Israeli Prime Minister Benjamin Netanyahu’s upcoming visit with Russian President Vladimir Putin, which was announced at the weekly cabinet meeting on Sunday, will be among the most important the two have held in recent years. On the docket will be more than the question of maintaining Israel’s freedom of action in Syria; the two leaders will determine the future of the countries’ relations in the wake of the deep crisis caused by the downing of a Russian spy plane by Syrian air defenses in September.
Along with the announcement of the impending meeting, a report in the Arab media on Sunday said that Russia has offered to mediate between Israel and Iran to lower tensions between the two rivals, reach understandings and delineate red lines regarding Iranian activity in Syria. Such a development would help stave off the breakout of an Israeli-Iranian war, which many view as inevitable and a matter of time.
Perhaps Moscow has deemed its “punishment” measures against Israel sufficient—whether the harsh tone it has adopted, or more importantly, the S-300 anti-aircraft system it has delivered to the Syrian army that could restrict Israel’s maneuverability over Syria.
Netanyahu and Putin will therefore meet as old friends, but it’s vital that Israel learn the appropriate lessons from the incident and its fallout. It seems the incident was simply an excuse for the Russians to expedite steps they had intended to implement regardless upon the war’s end—whether to impose restrictions on the Israeli air force or to supply advanced weapons to the Syrians.
We should keep in mind that at Israel’s inception, Israeli-Russian relations were exceedingly positive. Russia, not the United States, rallied to support the fledgling Jewish state and gave it weapons—albeit indirectly through Czechoslovakia. Russia also opened its gates to hundreds of thousands of Jews to emigrate from Soviet bloc countries in Eastern Europe. Russia, or more precisely the former Soviet Union, didn’t do this because of its love for Jews; it did so mainly because of its hatred for Great Britain and its allies in the Arab world.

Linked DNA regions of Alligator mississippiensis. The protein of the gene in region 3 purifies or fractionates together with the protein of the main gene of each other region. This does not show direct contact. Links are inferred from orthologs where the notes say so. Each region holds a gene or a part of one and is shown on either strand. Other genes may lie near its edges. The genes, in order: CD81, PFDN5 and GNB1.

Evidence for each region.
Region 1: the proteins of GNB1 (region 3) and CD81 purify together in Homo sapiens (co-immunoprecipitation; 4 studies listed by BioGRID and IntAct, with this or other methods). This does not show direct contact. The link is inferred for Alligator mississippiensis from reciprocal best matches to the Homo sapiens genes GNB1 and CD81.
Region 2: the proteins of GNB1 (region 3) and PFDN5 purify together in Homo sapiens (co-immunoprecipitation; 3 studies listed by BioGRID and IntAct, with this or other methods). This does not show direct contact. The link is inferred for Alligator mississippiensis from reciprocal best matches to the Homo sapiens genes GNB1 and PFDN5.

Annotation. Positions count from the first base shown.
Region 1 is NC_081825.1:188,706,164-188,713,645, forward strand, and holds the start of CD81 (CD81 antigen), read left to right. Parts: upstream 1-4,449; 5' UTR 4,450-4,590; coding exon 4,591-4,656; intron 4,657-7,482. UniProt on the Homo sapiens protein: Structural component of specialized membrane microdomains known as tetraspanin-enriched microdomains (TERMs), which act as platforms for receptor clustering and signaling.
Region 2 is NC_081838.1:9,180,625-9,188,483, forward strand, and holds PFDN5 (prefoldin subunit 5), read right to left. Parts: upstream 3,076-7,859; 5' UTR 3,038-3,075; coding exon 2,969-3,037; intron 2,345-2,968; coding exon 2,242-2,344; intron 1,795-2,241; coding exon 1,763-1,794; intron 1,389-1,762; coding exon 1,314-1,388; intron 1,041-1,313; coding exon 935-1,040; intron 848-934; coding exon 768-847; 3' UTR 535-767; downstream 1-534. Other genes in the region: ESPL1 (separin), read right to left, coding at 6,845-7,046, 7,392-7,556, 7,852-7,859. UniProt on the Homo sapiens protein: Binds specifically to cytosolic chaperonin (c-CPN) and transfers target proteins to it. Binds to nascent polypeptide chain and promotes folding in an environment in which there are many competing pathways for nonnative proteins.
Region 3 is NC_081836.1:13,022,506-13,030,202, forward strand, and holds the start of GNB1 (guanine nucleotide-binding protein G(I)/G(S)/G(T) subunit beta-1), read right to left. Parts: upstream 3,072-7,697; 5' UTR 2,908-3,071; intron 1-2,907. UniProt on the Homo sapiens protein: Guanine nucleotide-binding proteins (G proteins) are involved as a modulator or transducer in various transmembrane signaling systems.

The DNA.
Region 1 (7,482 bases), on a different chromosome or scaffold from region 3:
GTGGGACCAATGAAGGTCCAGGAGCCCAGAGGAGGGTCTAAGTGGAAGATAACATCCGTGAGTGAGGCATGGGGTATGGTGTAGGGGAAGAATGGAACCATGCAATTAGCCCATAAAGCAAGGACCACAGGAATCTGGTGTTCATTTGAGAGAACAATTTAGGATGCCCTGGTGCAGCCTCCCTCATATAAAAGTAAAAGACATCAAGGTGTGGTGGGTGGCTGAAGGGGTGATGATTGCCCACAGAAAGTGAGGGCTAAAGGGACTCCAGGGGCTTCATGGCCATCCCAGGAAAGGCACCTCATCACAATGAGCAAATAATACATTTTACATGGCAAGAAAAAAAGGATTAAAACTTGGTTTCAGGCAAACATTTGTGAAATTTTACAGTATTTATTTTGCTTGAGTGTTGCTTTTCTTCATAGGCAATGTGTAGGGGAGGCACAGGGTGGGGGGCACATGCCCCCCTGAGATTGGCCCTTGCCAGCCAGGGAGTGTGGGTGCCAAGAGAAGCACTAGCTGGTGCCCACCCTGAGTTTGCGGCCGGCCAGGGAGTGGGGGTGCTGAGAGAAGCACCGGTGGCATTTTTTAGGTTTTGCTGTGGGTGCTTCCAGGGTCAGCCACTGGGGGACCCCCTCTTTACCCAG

In very short order, however, the Soviet Union altered course. Israel refused to be a Soviet satellite, as the Soviets had hoped, while in the Arab states, for example Egypt and Syria, anti-Western military dictatorships ascended to power. These regimes sought weapons, and the Soviet Union wasted little time providing them.
This weaponry helped the Soviet Union establish a grip on the Arab world, but also contributed to exacerbating tensions between Israel and the Arabs and ultimately pushed the region to war. Such was the case in 1956, and again in 1967. The inevitable result was the gradual deterioration of diplomatic relations between Jerusalem and Moscow until they were completely severed in 1967.
While the Russian president doesn’t conceal his desire to restore his country’s glorious past as a global superpower, Putin’s Russia isn’t the Soviet Union—certainly not when it comes to Israel. But many things in Moscow have indeed remained unchanged. Chiefly, Russia’s political and military bureaucracies still harbor a burning hatred for the United States and the West. Israel, whether it likes it or not, is perceived by Moscow as part of the Western bloc. Secondly, selling advanced weapons was and remains a winning card for the Russians, in their attempt to expand their sphere of influence across the globe and of course the Middle East.
In this context, it’s important to remember that although Israel is a country with which Moscow maintains friendly relations, Iran is the strategic ally helping them penetrate the Middle East. Moreover, Iran and Russia have a common enemy: the United States.
Israel’s interest is clearly to rehabilitate its understandings with Moscow, and just as importantly, its friendly relations with it. At the same time, however, it is imperative to understand the challenges that Israel will still face in the Russian context.
In this regard, we must realize that unlike Israel’s relationship with the United States, which is strongly supported by American public opinion, buttressed by a system of checks and balances between the administration and Congress that restricts unexpected policy fluctuations, in Russia everything starts and ends in the Kremlin.
Eyal Zisser is a lecturer in the Middle East History Department at Tel Aviv University.